compile element, patterns.
And the job of the compile function is
return the link function.
And what I’m going to do is, I’m going to put a print out
over here, and I’m going to change this and say compile.
And it’s going to say compile function, and I’m going to
label this just for our benefit.
And let’s say I am going do element.addclass compiling.
And this is where the confusion begins, I think.
And let’s look at the DOM structure.
And so we see, the DOM structure has Hello World, and
it also has a class compiling.
So why in the world do we have two different ways of what
appears to be doing the same thing?
So before I do that, I’m going to do one more thing.
And I’m going to say, well, is the compile element the same
thing as the link element?
And when I run this, and I look at the console, notice it
says, true, over here, saying, the two of them are really the
So why do we have this?
Anybody want to take a guess why there’s
two different things?
OK, so this is where the confusion starts.
People say, where do I use a compile function?
When do I do a link function?
They are so similar, what’s the difference?
So hopefully we can explain this.
So the first difference you notice is the signature
between those two functions.
Compile functions doesn’t have access to scope.
And again, if you go back to the bootstrapping phase, you
we’ll see that this is when the compile function gets run.
The scope doesn’t have created until afterwards.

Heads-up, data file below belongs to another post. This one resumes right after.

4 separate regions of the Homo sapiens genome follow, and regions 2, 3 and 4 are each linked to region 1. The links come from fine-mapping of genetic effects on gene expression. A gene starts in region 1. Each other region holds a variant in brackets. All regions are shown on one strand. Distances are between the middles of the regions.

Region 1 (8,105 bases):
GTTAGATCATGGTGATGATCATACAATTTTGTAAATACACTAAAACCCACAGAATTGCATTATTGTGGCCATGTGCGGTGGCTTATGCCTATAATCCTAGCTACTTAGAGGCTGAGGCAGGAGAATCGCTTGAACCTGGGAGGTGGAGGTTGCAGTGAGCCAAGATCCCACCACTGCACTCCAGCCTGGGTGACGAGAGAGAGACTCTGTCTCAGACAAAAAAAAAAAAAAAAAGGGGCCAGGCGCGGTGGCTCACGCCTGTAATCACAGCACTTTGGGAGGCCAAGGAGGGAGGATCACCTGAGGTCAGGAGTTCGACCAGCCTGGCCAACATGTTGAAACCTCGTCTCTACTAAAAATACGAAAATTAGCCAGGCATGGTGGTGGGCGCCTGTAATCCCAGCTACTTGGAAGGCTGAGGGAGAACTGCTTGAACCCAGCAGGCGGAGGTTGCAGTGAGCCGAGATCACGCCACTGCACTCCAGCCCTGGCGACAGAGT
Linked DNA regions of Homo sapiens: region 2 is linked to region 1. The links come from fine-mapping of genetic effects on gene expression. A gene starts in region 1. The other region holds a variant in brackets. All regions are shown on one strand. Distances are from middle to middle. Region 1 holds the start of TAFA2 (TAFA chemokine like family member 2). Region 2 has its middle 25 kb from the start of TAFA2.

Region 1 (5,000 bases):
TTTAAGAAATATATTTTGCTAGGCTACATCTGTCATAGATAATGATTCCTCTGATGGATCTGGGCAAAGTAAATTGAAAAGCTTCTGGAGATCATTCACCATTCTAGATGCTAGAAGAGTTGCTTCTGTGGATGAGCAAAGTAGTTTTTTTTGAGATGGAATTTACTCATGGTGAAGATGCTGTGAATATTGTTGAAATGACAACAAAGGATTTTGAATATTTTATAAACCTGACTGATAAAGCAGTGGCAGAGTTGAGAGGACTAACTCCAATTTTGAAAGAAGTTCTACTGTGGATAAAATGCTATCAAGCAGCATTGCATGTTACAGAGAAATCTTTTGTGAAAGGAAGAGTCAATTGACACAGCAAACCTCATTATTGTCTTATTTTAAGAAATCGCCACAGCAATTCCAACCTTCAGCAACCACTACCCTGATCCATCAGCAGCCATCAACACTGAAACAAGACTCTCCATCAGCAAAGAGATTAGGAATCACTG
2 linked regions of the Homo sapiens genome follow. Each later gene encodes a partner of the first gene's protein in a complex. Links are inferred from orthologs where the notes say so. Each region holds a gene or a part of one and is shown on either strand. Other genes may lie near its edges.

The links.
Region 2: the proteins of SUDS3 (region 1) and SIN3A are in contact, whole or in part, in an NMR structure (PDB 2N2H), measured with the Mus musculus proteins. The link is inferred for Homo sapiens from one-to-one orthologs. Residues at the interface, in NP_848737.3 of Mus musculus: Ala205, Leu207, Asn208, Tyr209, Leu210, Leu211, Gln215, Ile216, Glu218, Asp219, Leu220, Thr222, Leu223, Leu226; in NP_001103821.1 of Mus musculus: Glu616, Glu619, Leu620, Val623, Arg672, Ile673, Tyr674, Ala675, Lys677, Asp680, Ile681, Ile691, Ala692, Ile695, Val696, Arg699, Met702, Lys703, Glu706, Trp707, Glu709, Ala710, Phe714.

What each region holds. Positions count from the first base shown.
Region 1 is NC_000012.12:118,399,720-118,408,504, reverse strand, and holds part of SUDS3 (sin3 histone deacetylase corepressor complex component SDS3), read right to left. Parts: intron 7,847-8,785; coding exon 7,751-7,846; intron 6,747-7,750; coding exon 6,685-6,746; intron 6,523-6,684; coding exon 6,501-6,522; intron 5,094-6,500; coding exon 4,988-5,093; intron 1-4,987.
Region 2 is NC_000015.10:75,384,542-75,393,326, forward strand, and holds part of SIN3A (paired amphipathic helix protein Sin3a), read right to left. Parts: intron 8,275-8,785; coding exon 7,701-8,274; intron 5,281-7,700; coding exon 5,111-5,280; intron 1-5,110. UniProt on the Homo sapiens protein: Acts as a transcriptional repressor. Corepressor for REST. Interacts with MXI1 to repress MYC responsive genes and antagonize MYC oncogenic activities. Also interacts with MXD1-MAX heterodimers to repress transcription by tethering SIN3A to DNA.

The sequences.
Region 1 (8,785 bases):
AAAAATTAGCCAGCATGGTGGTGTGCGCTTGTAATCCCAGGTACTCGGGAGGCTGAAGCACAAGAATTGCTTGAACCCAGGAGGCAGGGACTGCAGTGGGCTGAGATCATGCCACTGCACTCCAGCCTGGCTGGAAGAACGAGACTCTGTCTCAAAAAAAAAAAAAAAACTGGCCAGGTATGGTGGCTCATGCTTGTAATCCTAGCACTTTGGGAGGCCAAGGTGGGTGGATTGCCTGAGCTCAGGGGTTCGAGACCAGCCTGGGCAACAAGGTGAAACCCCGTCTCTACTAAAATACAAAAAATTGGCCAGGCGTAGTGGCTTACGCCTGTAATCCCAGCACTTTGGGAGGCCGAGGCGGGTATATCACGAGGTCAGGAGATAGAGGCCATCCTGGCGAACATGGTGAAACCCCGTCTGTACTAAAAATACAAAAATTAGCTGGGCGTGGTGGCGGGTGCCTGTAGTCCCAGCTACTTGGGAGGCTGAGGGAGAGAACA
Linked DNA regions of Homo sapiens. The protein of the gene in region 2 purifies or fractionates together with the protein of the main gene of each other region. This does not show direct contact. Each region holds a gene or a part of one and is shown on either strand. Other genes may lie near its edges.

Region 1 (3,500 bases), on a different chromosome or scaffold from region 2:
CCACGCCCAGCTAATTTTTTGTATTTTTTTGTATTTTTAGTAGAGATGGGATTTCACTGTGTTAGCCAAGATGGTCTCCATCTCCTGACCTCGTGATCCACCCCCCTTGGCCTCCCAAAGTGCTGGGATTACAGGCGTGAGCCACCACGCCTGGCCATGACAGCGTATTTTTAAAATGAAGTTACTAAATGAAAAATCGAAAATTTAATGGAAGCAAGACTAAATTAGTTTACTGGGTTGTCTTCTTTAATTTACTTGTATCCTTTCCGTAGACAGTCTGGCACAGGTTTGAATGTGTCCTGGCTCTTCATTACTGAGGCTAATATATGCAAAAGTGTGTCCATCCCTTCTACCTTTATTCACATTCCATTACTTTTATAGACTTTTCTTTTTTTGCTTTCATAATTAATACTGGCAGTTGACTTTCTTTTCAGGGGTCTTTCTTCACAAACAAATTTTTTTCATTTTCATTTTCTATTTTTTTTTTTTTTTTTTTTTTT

This is why we don’t have access to the scope.
But for many practical purposes, the two look the
same, until I do this.
And then the differences start to become obvious.
So notice the compile function got executed exactly once,
whereas the linking function gets executed once for each
iteration of the repeater.
So there’s two of them over here.
And once we have a repeater, the two are
no longer the same.
See, it says false.
So the compile element and the link element are
no longer the same.
You can also see, if I go here, that both of them have
the class compiling.
So now, how can it be?
How can it be that both have the class compiling when the
compile function gets executed exactly once?
And so the answer is that the compile function got to modify
the template, which ng-repeat used to stamp out new
So think of the compiler function as the thing that
works on a template and the thing that is allowed to
change the template itself by, for example, adding a class to
it or anything like that.
But it’s the linking function that actually does the work of
binding the two together because the linking function
has access to the scope.
And it’s the linking function that executives once for each
instantiation of the particular template.
So the only kind of things you can placed inside of the
compile functions are things that are common across all of
And that’s not very common thing to do because you might
place things like that adding class elements, but typically
the class elements you add are different for each instance,
so you can’t really put it inside of the compile phase.
Does that make sense?
I see a lot of confused faces.
AUDIENCE: [? Singleton ?]
MALE SPEAKER 1: I’m sorry?
AUDIENCE: It’s like a singleton?
MALE SPEAKER 1: Sure, you can think of it that way.
The point is, it’s the thing that runs on a template,
whereas the link function is the thing that runs on an
instance that’s actually instantiated.
And it’s confusing because, unless you’re inside of a
repeater, the two look identical because there’s a
one to one correspondence between the
template and instance.
But once you get into a repeater, that’s
no longer the case.
And so I’ve seen a lot of people write incorrect
directives because they put things that don’t belong
inside of the compile function,
they put it in there.